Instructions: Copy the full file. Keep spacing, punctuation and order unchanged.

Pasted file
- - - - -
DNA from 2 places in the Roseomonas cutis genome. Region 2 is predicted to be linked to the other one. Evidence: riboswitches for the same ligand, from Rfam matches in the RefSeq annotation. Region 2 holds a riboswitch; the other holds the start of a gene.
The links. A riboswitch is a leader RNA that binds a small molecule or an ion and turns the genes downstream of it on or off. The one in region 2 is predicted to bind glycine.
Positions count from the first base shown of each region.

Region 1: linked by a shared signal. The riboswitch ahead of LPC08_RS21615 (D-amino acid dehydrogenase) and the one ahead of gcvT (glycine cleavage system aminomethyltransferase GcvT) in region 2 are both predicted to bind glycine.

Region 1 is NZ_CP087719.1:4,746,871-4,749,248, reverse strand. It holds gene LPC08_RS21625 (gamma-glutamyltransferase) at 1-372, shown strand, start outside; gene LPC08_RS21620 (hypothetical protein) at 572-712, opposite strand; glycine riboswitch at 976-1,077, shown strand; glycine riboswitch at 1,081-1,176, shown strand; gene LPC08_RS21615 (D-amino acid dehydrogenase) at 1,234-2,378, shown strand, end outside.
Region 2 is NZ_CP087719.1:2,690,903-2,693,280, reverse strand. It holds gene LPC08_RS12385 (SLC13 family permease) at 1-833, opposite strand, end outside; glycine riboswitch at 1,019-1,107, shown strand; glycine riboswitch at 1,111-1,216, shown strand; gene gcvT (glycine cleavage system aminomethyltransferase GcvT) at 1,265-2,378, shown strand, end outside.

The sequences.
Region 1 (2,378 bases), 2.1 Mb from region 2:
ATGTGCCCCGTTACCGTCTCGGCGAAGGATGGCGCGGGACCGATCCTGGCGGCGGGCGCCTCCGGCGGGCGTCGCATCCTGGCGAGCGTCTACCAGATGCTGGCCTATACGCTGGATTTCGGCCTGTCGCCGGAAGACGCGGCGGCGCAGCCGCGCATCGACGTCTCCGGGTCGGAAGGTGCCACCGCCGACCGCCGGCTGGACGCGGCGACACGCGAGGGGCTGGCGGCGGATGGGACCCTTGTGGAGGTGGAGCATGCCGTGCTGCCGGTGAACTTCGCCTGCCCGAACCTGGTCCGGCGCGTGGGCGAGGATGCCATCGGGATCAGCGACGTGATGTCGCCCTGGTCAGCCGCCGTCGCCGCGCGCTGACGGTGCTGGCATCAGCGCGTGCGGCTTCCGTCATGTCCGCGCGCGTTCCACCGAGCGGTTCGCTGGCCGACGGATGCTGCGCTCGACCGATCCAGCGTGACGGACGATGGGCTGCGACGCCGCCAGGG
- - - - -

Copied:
DNA from 2 places in the Roseomonas cutis genome. Region 2 is predicted to be linked to the other one. Evidence: riboswitches for the same ligand, from Rfam matches in the RefSeq annotation. Region 2 holds a riboswitch; the other holds the start of a gene.
The links. A riboswitch is a leader RNA that binds a small molecule or an ion and turns the genes downstream of it on or off. The one in region 2 is predicted to bind glycine.
Positions count from the first base shown of each region.

Region 1: linked by a shared signal. The riboswitch ahead of LPC08_RS21615 (D-amino acid dehydrogenase) and the one ahead of gcvT (glycine cleavage system aminomethyltransferase GcvT) in region 2 are both predicted to bind glycine.

Region 1 is NZ_CP087719.1:4,746,871-4,749,248, reverse strand. It holds gene LPC08_RS21625 (gamma-glutamyltransferase) at 1-372, shown strand, start outside; gene LPC08_RS21620 (hypothetical protein) at 572-712, opposite strand; glycine riboswitch at 976-1,077, shown strand; glycine riboswitch at 1,081-1,176, shown strand; gene LPC08_RS21615 (D-amino acid dehydrogenase) at 1,234-2,378, shown strand, end outside.
Region 2 is NZ_CP087719.1:2,690,903-2,693,280, reverse strand. It holds gene LPC08_RS12385 (SLC13 family permease) at 1-833, opposite strand, end outside; glycine riboswitch at 1,019-1,107, shown strand; glycine riboswitch at 1,111-1,216, shown strand; gene gcvT (glycine cleavage system aminomethyltransferase GcvT) at 1,265-2,378, shown strand, end outside.

The sequences.
Region 1 (2,378 bases), 2.1 Mb from region 2:
ATGTGCCCCGTTACCGTCTCGGCGAAGGATGGCGCGGGACCGATCCTGGCGGCGGGCGCCTCCGGCGGGCGTCGCATCCTGGCGAGCGTCTACCAGATGCTGGCCTATACGCTGGATTTCGGCCTGTCGCCGGAAGACGCGGCGGCGCAGCCGCGCATCGACGTCTCCGGGTCGGAAGGTGCCACCGCCGACCGCCGGCTGGACGCGGCGACACGCGAGGGGCTGGCGGCGGATGGGACCCTTGTGGAGGTGGAGCATGCCGTGCTGCCGGTGAACTTCGCCTGCCCGAACCTGGTCCGGCGCGTGGGCGAGGATGCCATCGGGATCAGCGACGTGATGTCGCCCTGGTCAGCCGCCGTCGCCGCGCGCTGACGGTGCTGGCATCAGCGCGTGCGGCTTCCGTCATGTCCGCGCGCGTTCCACCGAGCGGTTCGCTGGCCGACGGATGCTGCGCTCGACCGATCCAGCGTGACGGACGATGGGCTGCGACGCCGCCAGGG